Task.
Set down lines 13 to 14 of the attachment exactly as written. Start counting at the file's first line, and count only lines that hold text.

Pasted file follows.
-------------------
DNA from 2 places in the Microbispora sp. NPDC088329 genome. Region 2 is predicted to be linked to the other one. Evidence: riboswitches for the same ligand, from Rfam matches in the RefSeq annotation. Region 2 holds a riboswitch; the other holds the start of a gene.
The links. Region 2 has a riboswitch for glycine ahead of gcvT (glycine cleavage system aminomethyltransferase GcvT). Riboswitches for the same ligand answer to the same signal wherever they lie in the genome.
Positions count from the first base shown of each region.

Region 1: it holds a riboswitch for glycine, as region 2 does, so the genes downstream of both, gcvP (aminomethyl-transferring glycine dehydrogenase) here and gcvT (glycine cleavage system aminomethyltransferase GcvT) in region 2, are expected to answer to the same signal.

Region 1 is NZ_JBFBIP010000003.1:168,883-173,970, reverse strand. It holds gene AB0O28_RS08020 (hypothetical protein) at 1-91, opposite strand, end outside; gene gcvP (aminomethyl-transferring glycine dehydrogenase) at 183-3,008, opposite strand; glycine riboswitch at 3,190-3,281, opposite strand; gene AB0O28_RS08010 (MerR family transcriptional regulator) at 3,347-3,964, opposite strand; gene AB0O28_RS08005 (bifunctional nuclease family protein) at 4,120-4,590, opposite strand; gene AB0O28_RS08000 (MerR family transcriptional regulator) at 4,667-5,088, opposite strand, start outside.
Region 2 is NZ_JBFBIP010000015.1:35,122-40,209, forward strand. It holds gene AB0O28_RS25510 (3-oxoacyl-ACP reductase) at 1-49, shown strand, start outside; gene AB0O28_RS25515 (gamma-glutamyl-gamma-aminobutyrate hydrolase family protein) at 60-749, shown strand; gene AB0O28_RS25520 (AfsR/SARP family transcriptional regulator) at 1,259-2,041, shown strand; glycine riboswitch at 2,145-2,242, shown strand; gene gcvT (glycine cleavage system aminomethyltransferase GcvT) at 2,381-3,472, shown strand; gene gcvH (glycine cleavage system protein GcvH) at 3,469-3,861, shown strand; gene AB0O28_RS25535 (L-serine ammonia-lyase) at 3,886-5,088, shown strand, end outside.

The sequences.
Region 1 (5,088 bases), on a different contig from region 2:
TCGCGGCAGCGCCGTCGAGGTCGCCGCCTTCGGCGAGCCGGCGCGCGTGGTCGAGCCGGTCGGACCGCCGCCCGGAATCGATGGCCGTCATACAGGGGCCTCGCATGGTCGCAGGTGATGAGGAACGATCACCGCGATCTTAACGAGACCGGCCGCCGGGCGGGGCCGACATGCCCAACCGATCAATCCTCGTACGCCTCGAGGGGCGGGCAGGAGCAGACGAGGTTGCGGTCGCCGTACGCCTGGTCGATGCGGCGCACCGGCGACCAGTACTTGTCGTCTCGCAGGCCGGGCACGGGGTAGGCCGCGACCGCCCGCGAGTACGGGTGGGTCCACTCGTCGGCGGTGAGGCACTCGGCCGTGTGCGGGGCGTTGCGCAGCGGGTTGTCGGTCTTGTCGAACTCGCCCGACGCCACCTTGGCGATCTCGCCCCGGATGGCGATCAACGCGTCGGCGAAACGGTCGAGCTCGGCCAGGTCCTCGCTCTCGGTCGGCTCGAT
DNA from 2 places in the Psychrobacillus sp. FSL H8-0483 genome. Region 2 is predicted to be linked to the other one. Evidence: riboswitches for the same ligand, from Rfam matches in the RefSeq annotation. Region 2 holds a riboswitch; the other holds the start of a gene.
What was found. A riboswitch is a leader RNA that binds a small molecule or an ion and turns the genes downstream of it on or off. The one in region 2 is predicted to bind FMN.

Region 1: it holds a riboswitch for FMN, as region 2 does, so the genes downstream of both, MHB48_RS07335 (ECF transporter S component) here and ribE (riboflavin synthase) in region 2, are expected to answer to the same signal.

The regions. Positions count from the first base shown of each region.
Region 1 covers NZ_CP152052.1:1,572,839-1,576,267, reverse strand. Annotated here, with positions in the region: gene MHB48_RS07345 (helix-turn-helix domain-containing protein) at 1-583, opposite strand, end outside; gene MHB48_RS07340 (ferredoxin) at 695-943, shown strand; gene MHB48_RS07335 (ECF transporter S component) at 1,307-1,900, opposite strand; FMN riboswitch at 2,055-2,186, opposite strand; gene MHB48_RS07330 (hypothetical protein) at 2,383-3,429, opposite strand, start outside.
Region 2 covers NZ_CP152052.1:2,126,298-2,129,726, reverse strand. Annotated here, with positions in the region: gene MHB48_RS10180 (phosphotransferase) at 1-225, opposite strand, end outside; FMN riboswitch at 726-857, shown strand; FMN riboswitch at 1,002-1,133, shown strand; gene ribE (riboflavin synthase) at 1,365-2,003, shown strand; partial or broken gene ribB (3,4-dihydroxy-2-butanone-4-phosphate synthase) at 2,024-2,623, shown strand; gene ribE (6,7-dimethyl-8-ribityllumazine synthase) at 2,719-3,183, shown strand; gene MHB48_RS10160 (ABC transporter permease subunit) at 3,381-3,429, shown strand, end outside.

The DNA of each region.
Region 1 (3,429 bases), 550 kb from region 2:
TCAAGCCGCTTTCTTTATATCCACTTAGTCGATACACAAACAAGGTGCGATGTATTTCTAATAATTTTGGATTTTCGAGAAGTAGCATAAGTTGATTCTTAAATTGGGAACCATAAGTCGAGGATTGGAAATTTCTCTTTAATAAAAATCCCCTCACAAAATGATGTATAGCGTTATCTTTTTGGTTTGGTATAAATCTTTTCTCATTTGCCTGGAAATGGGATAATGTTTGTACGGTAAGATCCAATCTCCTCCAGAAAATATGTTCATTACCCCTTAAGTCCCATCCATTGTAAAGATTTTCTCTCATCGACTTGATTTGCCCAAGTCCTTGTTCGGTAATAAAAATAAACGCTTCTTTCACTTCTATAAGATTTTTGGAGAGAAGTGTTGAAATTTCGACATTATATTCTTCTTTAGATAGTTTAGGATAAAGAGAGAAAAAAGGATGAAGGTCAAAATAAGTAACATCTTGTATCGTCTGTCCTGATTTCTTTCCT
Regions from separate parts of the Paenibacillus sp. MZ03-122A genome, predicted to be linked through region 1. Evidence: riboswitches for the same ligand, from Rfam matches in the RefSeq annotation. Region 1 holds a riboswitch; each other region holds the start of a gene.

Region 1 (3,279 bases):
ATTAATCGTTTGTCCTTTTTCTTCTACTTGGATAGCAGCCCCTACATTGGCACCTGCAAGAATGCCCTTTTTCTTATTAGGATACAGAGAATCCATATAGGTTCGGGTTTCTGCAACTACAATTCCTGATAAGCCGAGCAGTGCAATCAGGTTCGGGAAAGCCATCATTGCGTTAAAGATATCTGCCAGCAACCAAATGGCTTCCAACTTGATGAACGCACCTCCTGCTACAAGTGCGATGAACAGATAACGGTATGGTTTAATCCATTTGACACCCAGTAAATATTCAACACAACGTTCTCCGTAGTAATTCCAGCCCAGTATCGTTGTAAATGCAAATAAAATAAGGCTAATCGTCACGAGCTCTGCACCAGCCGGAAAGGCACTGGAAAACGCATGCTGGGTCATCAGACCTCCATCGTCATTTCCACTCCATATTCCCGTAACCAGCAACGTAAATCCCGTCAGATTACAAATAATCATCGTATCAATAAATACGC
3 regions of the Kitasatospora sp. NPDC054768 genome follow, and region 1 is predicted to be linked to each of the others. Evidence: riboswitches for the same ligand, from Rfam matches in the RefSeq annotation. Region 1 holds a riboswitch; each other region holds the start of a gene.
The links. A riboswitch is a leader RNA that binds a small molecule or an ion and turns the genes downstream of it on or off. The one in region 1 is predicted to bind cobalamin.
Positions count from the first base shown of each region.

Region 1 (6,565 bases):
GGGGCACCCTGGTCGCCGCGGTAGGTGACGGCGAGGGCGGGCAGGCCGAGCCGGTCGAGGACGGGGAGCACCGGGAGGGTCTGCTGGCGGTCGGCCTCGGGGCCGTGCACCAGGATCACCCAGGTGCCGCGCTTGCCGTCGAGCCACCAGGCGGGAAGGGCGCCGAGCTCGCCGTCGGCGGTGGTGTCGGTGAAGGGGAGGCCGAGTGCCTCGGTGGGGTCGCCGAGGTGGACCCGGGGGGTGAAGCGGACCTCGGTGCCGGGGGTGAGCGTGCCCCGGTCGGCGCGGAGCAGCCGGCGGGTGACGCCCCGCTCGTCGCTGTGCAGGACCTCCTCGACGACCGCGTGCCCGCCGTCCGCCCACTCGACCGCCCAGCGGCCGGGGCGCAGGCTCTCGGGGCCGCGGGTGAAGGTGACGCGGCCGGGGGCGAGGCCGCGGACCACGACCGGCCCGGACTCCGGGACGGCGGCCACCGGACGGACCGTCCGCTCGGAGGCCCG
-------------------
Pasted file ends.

The regions. Positions count from the first base shown of each region.
Region 1 covers NZ_CP152052.1:1,572,839-1,576,267, reverse strand. Annotated here, with positions in the region: gene MHB48_RS07345 (helix-turn-helix domain-containing protein) at 1-583, opposite strand, end outside; gene MHB48_RS07340 (ferredoxin) at 695-943, shown strand; gene MHB48_RS07335 (ECF transporter S component) at 1,307-1,900, opposite strand; FMN riboswitch at 2,055-2,186, opposite strand; gene MHB48_RS07330 (hypothetical protein) at 2,383-3,429, opposite strand, start outside.